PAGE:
There was a static charge in the air at the Cannes Film Festival this year, the currents of change as perceptible as any electrical shock. The first predominantly female Competition jury since 2014, a red-carpet stand-in demonstration from 82 legends of the industry protesting the disproportionate representation of men in the festival’s selection (just three films in competition were by female directors), the fliers informing attendees of the sexual harassment hotline to be dialed in the event of anything untoward — it all contributed to a sense of agreeable political upheaval. It was borne out once more by a fiery speech from Asia Argento, delivered as the festival closed on Saturday, condemning Harvey Weinstein while warning his sympathizers. ‘In 1997, I was raped by Harvey Weinstein here at Cannes. I was 21 years old’, she said. ‘This festival was his hunting ground.’
But when the Cate Blanchett-led jury took the stage at the Lumiere Theatre on Saturday evening to announce the recipients of this year’s awards, the Palme d’Or did not go to one of the few Competition films with a woman behind the camera, or even a film organized around a timely subject. Many of their other picks followed these through-lines: Alice Rohrwacher shared the Screenplay prize for her off-beat Happy as Lazzaro and Nadine Labaki took the third-most-prestigious Jury Prize for her drama Capharnaum, while Spike Lee’s incendiary BlacKkKlansman picked up the second-place Grand Prix.
But it was Hirokazu Kore-eda’s Shoplifters, an expertly realized, deeply moving portrait of a makeshift family of small-time grifters making do along the margins of their society, that came out on top. While certainly not undeserving, the pick still came as a surprise to many spectators, if only because past juries have erred on the side of films with messages in all-caps bold print. Last year’s Palme winner, Ruben Östlund’s The Square tackled the whole of modernity, from clickbait to safe spaces, and the year before, Ken Loach’s I, Daniel Blake took the bureaucracies of the UK government to task on behalf of the little guy. Kore-eda’s latest, by contrast, was described by some critics as ‘light,’ not as a slight against the film but more as an objective assessment of its gentle tone and humble ambitions.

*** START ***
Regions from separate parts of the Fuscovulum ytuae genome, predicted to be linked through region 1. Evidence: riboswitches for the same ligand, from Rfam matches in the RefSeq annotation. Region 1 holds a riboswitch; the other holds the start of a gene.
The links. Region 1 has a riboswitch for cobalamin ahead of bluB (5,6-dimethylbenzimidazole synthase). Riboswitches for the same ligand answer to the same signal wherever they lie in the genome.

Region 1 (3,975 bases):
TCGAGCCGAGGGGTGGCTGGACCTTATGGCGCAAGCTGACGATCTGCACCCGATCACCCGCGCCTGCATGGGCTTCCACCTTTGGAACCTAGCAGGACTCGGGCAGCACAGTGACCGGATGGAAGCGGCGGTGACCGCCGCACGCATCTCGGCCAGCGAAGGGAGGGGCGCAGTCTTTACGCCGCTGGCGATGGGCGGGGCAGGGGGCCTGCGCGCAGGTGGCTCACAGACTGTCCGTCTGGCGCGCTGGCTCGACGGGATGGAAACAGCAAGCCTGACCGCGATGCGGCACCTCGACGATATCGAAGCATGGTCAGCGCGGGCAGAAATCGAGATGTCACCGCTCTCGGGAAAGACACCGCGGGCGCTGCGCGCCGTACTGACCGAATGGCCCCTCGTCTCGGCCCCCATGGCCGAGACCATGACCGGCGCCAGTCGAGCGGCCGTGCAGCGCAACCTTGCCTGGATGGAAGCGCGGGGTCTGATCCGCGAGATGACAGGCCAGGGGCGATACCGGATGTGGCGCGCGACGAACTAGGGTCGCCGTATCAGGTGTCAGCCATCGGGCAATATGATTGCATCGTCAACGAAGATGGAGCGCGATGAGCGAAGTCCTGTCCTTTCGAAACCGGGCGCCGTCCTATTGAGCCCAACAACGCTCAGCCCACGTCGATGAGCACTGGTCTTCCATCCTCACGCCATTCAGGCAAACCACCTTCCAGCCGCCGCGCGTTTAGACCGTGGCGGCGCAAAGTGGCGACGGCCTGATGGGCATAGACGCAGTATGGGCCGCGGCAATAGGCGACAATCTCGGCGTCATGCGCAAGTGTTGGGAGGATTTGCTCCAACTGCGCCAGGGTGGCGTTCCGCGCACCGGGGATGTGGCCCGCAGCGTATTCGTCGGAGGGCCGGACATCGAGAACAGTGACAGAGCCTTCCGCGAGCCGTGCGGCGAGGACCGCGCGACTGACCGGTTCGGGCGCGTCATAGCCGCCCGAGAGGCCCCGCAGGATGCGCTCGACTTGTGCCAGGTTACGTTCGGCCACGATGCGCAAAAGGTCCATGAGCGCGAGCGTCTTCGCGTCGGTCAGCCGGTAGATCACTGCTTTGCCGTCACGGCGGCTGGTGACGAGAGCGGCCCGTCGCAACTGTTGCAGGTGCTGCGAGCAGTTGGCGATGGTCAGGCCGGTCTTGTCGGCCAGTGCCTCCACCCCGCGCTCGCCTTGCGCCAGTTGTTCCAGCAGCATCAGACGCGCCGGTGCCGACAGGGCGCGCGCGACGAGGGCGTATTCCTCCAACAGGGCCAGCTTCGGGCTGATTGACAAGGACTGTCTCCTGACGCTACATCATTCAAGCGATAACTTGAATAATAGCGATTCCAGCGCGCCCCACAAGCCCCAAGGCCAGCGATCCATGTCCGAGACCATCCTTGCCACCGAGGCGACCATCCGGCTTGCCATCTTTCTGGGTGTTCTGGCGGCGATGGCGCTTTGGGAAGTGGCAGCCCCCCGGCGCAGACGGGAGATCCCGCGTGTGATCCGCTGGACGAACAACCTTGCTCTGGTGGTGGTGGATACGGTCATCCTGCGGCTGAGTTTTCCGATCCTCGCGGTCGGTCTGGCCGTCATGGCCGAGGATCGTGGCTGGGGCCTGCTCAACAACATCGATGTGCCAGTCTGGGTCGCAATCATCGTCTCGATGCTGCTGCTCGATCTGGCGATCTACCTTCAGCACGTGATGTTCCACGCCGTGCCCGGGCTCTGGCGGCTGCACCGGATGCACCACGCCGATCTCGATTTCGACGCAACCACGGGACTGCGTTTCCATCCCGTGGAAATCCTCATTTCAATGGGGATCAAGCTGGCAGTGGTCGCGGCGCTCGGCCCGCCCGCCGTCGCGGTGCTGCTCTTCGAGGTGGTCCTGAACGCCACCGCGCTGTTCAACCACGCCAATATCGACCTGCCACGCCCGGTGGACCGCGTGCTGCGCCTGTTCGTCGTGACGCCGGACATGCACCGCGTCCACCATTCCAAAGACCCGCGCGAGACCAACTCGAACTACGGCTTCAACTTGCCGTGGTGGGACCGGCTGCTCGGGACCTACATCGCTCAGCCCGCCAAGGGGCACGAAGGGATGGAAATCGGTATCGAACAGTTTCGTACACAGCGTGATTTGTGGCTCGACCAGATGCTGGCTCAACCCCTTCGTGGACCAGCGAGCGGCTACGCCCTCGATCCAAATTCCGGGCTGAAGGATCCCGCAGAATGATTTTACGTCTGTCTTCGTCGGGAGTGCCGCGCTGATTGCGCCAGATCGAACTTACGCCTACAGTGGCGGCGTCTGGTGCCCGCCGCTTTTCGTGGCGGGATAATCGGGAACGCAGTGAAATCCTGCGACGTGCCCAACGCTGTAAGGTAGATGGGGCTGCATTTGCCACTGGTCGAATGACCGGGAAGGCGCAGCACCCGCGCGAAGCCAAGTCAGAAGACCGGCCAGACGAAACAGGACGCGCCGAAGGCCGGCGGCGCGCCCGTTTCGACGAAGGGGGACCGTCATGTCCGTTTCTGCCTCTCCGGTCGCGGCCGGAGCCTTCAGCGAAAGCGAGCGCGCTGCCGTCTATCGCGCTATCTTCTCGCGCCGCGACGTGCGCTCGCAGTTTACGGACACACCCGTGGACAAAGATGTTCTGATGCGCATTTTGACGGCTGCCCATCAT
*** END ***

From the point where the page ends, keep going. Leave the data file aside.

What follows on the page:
Kore-eda returns to two of his oeuvre’s guiding themes with this masterstroke, pushing his compassion for the bonds connecting parents to children and his policy of patient understanding for a flawed lower class to new heights of pathos. Osamu (Lily Franky) and Nobuyo (Sakura Ando) are barely getting by with assorted quick-dollar hustles, but when they happen upon the young Yuri (Miyu Sasaki) alone and defenceless, they can’t deny her a hot meal and a bed. This act of unalloyed kindness throws Osamu and Nobuyo’s patchwork household into disarray, mostly via the police and the girl’s parents, both of whom have some rather unfriendly questions about why Yuri has seemingly been abducted. Through what might sound like a high-glucose melodrama on paper, Kore-eda maintains careful control over the touchy-feely quotient, using restraint to make the ultimate fate of Yuri and her surrogate clan all the more bruising.
The jury’s unprecedented choice to award a ‘Special Palme’ to Jean-Luc Godard for his unclassifiable, genre-busting video essay The Image Book was an early hint of a commitment to art for its own sake. But the off-beat Kore-eda pick sent a powerful if possibly unintentional message that mastery of craft and cinematic effect still trumps commentary-bandying. Kore-eda’s film is great for all the usual, unsexy reasons: purposeful, subtle direction from an artist with an eye for economical composition; remarkably naturalistic acting from no fewer than six members of the cast, two of whom happen to be non-professional children; a minimal score plucked on an acoustic guitar that might as well be strung with heart tendons. He hasn’t forged a thundering statement of fearless truth-to-power urgency. He has merely made an excellent film that utterly mangles the emotions of all who sit through it.
Without fail, every single year brings grumbles from someone or other that such-and-such a movie got ‘robbed,’ and this year will be no different. Lee Chang-dong’s Burning set a new record on Screen Daily International’s critical grid with a score of 3.8 out of 4 aggregated across the board of ten critics, and yet left the Palais des Festivals empty-handed. But it’s tough to argue against this year’s victor (which came second in the Screen Daily International’s poll with 3.2), so immediately pleasing in its serenity and empathy, so richly deserving in Kore-eda’s evident mastery of form. He’s made a film about wayward souls grasping for a little wisp of love, a film that opens up its own heart just as willingly. It asks only that you love it back.
Main image: Hirokazu Kore-eda, Shoplifters, 2018, film still. Courtesy: Cannes Film Festival